Identifying and addressing mental health issues within our schools has always been a critical factor in creating and maintaining a safe and supportive learning environment. It has never been more crucial than now amidst a worldwide pandemic. The weight of the pressure and stress realized during the COVID-19 has yet to be fully measured and understood. However, most of us can agree that the impact will likely be at levels we have never experienced previously.
We have struggled to identify and support our students and staff's needs from the pandemic onset. For months we have isolated entire communities. Our children, who need social interaction to develop fully, have been left with minimal social contact with their peers and those they rely on for support. Even the well-adjusted children have begun to feel the impacts. It is even more severe when we start to look at those struggling even before the schools shut down. Families at home are struggling now more than ever to provide support for their children, especially those whose jobs have been affected due to the lockdown.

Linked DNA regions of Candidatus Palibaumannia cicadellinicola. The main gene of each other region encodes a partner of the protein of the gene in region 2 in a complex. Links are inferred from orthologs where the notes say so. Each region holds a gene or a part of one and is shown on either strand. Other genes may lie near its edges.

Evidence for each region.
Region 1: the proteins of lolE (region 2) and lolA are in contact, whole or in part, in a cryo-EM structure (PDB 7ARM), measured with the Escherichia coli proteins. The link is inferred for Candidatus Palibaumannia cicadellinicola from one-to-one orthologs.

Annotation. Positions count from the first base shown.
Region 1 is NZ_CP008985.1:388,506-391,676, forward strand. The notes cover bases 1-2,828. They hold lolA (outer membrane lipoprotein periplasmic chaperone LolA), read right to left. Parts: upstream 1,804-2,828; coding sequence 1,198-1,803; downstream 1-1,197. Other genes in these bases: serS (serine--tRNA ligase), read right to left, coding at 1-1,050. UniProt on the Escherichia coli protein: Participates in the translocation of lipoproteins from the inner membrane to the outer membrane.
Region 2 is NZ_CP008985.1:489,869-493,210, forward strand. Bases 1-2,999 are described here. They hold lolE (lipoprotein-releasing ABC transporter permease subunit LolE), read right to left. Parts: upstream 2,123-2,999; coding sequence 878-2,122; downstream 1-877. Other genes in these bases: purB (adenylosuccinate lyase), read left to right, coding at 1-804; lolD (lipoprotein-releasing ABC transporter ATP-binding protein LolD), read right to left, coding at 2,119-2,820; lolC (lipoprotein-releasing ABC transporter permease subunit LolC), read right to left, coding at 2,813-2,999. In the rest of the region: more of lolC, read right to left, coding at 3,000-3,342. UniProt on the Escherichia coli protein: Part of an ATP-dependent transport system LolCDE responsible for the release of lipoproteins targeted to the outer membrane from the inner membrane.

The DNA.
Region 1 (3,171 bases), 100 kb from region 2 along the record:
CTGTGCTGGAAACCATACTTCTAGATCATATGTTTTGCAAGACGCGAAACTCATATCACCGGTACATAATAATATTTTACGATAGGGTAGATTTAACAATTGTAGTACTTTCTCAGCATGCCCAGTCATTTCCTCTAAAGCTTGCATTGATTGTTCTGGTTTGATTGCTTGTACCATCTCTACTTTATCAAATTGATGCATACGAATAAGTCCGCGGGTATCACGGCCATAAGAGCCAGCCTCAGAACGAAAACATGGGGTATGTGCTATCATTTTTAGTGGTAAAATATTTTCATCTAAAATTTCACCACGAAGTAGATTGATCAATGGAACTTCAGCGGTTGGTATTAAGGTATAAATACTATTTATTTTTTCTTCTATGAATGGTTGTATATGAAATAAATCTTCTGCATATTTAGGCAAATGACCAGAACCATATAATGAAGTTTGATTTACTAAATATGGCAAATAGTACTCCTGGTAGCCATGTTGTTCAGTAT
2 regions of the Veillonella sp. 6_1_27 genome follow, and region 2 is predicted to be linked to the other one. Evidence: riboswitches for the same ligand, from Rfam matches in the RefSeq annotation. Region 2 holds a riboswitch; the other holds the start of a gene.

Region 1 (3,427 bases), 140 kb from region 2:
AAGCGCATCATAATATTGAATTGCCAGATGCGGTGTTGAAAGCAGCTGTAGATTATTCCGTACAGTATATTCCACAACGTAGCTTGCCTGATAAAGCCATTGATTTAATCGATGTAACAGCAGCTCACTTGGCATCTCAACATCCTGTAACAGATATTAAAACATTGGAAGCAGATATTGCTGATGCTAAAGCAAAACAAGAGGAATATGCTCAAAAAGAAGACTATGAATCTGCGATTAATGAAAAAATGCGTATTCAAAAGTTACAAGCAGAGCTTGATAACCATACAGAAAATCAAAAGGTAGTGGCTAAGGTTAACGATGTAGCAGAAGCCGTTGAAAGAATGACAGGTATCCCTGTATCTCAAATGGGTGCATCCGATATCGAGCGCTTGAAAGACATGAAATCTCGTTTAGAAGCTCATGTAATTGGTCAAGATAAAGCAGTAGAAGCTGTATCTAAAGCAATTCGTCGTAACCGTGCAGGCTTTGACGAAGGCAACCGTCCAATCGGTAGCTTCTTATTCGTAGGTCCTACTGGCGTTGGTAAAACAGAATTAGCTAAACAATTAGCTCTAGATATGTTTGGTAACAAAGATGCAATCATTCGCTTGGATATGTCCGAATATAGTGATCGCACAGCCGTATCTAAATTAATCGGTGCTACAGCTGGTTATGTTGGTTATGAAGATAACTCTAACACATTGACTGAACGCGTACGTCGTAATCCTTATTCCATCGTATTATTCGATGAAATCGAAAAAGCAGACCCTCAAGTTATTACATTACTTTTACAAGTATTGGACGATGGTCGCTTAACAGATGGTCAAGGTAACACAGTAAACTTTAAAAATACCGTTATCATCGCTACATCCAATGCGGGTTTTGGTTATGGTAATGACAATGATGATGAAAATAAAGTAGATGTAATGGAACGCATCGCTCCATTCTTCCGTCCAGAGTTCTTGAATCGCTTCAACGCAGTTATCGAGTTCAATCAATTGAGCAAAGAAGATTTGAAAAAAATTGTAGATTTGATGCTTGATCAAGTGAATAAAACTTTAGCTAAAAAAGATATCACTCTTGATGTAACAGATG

As we begin to reopen our schools and communities, all of the social and emotional impacts building over the past several months will be coming back to school with the students and teachers, along with the added worry if they are even safe from the virus. To get ahead of the curve, schools will need to put systems into place to help identify those who need support, those who are emotionally vulnerable, those who need professional care and intervention, and those who pose a threat to their safety and others.
Identifying and managing behavioral and mental health concerns has become a problem that is more prominent than ever. Our systems have not kept up with the growing demands and expectations to keep everyone safe. Student information systems (SIS) track students through their academic careers, not to manage concerns like these. While most SIS's do store documents related to academic and disciplinary actions, not intended to document and monitor behavioral intervention plans. If your school does this, it is likely for human error, breaches in confidentiality, and missed opportunities to connect the dots.